• J Eur Acad Dermatol Venereol. 2021 Oct 17. doi: 10.1111/jdv.17758. Online ahead of print. ABSTRACT Few studies have investigated the relationship between rosacea and upper gastrointestinal (GI) disorders, with two studies reporting conflicting data that patients with rosacea are at higher risk for gastroesophageal reflux disease (GERD).1, 2 Here, we conducted a case-control study to investigate a potential relationship between rosacea and GI disorders with a focus on the upper GI tract defined as the esophagus, stomach, and small intestine. PMID:34661953 | DOI:10.1111/jdv.17758 {url} = URL to article
    • Cureus. 2021 Aug 31;13(8):e17617. doi: 10.7759/cureus.17617. eCollection 2021 Aug. ABSTRACT BACKGROUND: The multifactorial nature of rosacea and chronic spontaneous urticaria (CSU) pathogenesis complicates the achievement of satisfactory treatment outcomes. 13C urea breath test (UBT) has been identified as an accurate, non-invasive, and quick procedure to detect the presence of Helicobacter pylori (H. pylori) with high sensitivity and specificity. OBJECTIVE: In this study, we aim to assess the correlation between H. pylori infection and rosacea and CSU patients. METHODS: A cross-sectional, observational study was conducted on patients with rosacea and CSU in the dermatology clinic at King Khalid University Hospital in Riyadh, Saudi Arabia. History and physical examination were performed by a dermatologist. H. pylori 13C-UBT detection was performed in all subjects. RESULTS: In total, 114 patients were included in this current study, with 41 rosacea and 73 urticaria patients. The vast majority of our subjects were females (96.5%). The mean (±SD) age was 42.3 (±12.7). More than half (58.8%) of the examined samples were positive for 13C-UBT; however, positive results were significantly higher in the rosacea patients (73.2%) compared to the urticaria group (50.7%), with a p-value of 0.019. CONCLUSION: Our findings underline the significant association of H. pylori with rosacea and CSU regardless of the presence or absence of gastrointestinal symptoms. We thus recommend the inclusion of H. pylori testing in the routine workup of CSU and rosacea patients. PMID:34646668 | PMC:PMC8483814 | DOI:10.7759/cureus.17617 {url} = URL to article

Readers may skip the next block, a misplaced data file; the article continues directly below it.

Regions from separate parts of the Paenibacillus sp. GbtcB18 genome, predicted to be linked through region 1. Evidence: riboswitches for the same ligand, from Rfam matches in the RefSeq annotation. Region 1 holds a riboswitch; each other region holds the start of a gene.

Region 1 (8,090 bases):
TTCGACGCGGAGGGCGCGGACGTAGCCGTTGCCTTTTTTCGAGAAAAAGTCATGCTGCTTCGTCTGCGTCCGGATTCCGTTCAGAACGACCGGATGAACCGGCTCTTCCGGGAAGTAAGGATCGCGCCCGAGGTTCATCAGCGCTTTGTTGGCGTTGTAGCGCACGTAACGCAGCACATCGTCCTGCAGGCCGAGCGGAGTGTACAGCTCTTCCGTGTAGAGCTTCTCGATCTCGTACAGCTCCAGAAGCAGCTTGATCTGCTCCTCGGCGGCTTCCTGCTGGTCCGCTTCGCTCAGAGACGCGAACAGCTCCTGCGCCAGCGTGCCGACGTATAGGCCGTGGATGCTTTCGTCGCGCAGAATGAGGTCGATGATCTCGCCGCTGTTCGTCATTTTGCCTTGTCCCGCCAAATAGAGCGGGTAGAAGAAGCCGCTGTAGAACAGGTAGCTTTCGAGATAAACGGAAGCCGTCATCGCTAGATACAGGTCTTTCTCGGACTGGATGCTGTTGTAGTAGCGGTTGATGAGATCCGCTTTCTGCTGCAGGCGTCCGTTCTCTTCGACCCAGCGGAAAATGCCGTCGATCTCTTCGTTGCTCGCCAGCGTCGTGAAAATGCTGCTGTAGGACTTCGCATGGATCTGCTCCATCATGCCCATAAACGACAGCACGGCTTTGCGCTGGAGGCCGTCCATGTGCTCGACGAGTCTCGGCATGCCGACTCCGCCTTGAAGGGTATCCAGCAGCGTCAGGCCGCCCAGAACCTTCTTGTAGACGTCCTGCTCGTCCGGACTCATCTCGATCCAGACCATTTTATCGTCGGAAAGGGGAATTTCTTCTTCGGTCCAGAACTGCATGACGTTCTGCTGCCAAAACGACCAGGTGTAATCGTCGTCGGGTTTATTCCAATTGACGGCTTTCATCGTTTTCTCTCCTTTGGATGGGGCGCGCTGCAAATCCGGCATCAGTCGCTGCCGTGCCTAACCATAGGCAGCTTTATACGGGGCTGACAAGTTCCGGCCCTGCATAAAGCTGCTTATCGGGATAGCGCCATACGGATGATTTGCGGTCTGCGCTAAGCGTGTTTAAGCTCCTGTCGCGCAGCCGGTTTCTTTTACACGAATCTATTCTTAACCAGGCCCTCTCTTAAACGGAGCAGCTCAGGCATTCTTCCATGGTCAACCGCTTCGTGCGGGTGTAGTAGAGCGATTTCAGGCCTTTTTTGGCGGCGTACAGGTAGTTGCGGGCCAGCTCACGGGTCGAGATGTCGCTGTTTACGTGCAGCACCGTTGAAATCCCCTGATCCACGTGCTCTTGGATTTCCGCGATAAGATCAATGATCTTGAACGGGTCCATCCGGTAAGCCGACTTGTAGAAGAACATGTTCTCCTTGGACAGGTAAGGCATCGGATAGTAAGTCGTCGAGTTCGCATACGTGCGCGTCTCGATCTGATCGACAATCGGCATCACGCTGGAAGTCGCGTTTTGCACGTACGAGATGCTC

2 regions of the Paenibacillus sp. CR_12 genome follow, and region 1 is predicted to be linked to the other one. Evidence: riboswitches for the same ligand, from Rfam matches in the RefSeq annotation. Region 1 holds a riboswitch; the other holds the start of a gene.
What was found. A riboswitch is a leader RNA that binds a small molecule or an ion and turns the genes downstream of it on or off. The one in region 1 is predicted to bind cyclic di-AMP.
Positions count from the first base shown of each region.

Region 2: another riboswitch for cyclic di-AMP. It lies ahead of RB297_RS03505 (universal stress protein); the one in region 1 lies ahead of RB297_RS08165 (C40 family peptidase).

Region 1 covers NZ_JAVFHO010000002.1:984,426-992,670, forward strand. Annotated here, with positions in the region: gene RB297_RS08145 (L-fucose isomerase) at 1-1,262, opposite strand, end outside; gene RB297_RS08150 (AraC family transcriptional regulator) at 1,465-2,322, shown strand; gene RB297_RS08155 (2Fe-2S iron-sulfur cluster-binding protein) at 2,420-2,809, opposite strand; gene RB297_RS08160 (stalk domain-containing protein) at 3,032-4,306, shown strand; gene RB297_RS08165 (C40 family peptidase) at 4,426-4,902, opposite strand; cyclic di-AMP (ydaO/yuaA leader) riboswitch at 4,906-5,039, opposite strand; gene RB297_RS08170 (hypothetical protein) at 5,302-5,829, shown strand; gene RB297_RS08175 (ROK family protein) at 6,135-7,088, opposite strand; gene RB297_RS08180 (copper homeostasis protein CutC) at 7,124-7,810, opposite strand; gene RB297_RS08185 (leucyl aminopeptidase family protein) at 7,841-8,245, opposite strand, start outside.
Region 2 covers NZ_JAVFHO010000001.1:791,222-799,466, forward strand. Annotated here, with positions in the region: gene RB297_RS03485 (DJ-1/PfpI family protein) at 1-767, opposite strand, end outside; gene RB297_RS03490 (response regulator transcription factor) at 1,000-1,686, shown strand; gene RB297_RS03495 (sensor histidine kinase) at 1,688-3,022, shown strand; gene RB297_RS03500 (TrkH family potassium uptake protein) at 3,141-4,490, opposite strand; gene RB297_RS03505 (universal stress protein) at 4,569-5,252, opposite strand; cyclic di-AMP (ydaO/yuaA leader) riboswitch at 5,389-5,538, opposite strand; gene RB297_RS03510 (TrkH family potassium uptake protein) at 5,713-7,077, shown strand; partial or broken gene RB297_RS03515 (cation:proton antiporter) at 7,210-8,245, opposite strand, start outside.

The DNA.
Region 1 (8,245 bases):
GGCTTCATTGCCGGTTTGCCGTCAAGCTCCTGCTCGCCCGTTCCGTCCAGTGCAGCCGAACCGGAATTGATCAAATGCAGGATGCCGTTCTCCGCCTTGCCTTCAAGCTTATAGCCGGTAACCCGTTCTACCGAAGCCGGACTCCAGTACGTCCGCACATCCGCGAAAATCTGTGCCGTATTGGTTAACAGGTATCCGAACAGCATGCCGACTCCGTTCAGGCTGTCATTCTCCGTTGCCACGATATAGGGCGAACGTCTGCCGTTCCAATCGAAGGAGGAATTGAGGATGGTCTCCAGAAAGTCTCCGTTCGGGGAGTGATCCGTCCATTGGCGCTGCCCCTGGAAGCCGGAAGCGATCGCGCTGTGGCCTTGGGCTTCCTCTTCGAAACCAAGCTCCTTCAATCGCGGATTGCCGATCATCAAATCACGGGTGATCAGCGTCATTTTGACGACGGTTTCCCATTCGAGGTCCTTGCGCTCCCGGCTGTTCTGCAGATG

• Acta Derm Venereol. 2021 Oct 13. doi: 10.2340/actadv.v101.356. Online ahead of print. ABSTRACT Rosacea, a chronic condition usually recognized by its visible presentation, can be accompanied by invisible symptoms, such as burning and stinging. This aim of this review is to gather the most recent evidence on burning and stinging, in order to further emphasize the need to address these symptoms. Inflammatory pathways can explain both the signs and symptoms of rosacea, but available treatments are still evaluated primarily on their ability to treat visible signs. Recent evidence also highlights the adverse impact of symptoms, particularly burning and stinging, on quality of life. Despite an increasing understanding of symptoms and their impact, the management of burning and stinging as part of rosacea treatment has not been widely investigated. Clinicians often underestimate the impact of these symptoms and do not routinely include them as part of management. Available therapies for rosacea have the potential to treat beyond signs, and improve burning and stinging symptoms in parallel. Further investigation is needed to better understand these benefits and to optimize the management of rosacea. PMID:34643244 | DOI:10.2340/actadv.v101.356 {url} = URL to article More Information on Burning and Stinging in Rosacea